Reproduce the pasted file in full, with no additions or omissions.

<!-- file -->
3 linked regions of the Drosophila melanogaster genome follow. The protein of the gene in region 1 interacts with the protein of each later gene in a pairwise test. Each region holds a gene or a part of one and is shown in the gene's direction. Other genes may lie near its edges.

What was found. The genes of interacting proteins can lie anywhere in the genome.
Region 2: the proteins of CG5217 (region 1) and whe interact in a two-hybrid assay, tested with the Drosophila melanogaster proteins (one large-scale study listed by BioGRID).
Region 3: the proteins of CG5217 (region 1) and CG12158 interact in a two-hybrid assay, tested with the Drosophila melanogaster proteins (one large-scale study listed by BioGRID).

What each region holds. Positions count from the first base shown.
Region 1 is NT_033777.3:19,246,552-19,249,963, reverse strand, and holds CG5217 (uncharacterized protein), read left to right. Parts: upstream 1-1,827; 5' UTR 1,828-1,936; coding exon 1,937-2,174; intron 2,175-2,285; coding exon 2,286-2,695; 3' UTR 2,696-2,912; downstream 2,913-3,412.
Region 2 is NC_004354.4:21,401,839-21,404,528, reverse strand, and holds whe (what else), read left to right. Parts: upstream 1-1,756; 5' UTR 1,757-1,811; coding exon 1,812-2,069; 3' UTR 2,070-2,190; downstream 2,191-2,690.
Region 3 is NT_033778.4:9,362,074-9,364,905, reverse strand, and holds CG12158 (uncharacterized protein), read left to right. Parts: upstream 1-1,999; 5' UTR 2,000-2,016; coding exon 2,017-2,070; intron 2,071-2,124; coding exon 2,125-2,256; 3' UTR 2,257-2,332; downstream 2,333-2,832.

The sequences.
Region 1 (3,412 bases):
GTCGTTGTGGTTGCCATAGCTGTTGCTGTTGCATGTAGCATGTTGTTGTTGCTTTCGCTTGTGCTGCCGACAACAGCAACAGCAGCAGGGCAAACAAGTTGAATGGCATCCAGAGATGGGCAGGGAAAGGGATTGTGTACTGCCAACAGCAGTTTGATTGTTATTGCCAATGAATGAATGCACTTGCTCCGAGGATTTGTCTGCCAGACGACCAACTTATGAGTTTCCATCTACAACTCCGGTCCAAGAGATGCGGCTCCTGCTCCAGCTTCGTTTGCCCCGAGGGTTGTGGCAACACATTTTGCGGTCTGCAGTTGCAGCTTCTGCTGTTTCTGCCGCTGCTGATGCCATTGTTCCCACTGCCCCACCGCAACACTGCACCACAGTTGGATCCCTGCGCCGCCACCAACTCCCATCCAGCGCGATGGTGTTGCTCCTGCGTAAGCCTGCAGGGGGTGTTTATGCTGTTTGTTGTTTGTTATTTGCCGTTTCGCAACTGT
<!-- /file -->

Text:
3 linked regions of the Drosophila melanogaster genome follow. The protein of the gene in region 1 interacts with the protein of each later gene in a pairwise test. Each region holds a gene or a part of one and is shown in the gene's direction. Other genes may lie near its edges.

What was found. The genes of interacting proteins can lie anywhere in the genome.
Region 2: the proteins of CG5217 (region 1) and whe interact in a two-hybrid assay, tested with the Drosophila melanogaster proteins (one large-scale study listed by BioGRID).
Region 3: the proteins of CG5217 (region 1) and CG12158 interact in a two-hybrid assay, tested with the Drosophila melanogaster proteins (one large-scale study listed by BioGRID).

What each region holds. Positions count from the first base shown.
Region 1 is NT_033777.3:19,246,552-19,249,963, reverse strand, and holds CG5217 (uncharacterized protein), read left to right. Parts: upstream 1-1,827; 5' UTR 1,828-1,936; coding exon 1,937-2,174; intron 2,175-2,285; coding exon 2,286-2,695; 3' UTR 2,696-2,912; downstream 2,913-3,412.
Region 2 is NC_004354.4:21,401,839-21,404,528, reverse strand, and holds whe (what else), read left to right. Parts: upstream 1-1,756; 5' UTR 1,757-1,811; coding exon 1,812-2,069; 3' UTR 2,070-2,190; downstream 2,191-2,690.
Region 3 is NT_033778.4:9,362,074-9,364,905, reverse strand, and holds CG12158 (uncharacterized protein), read left to right. Parts: upstream 1-1,999; 5' UTR 2,000-2,016; coding exon 2,017-2,070; intron 2,071-2,124; coding exon 2,125-2,256; 3' UTR 2,257-2,332; downstream 2,333-2,832.

The sequences.
Region 1 (3,412 bases):
GTCGTTGTGGTTGCCATAGCTGTTGCTGTTGCATGTAGCATGTTGTTGTTGCTTTCGCTTGTGCTGCCGACAACAGCAACAGCAGCAGGGCAAACAAGTTGAATGGCATCCAGAGATGGGCAGGGAAAGGGATTGTGTACTGCCAACAGCAGTTTGATTGTTATTGCCAATGAATGAATGCACTTGCTCCGAGGATTTGTCTGCCAGACGACCAACTTATGAGTTTCCATCTACAACTCCGGTCCAAGAGATGCGGCTCCTGCTCCAGCTTCGTTTGCCCCGAGGGTTGTGGCAACACATTTTGCGGTCTGCAGTTGCAGCTTCTGCTGTTTCTGCCGCTGCTGATGCCATTGTTCCCACTGCCCCACCGCAACACTGCACCACAGTTGGATCCCTGCGCCGCCACCAACTCCCATCCAGCGCGATGGTGTTGCTCCTGCGTAAGCCTGCAGGGGGTGTTTATGCTGTTTGTTGTTTGTTATTTGCCGTTTCGCAACTGT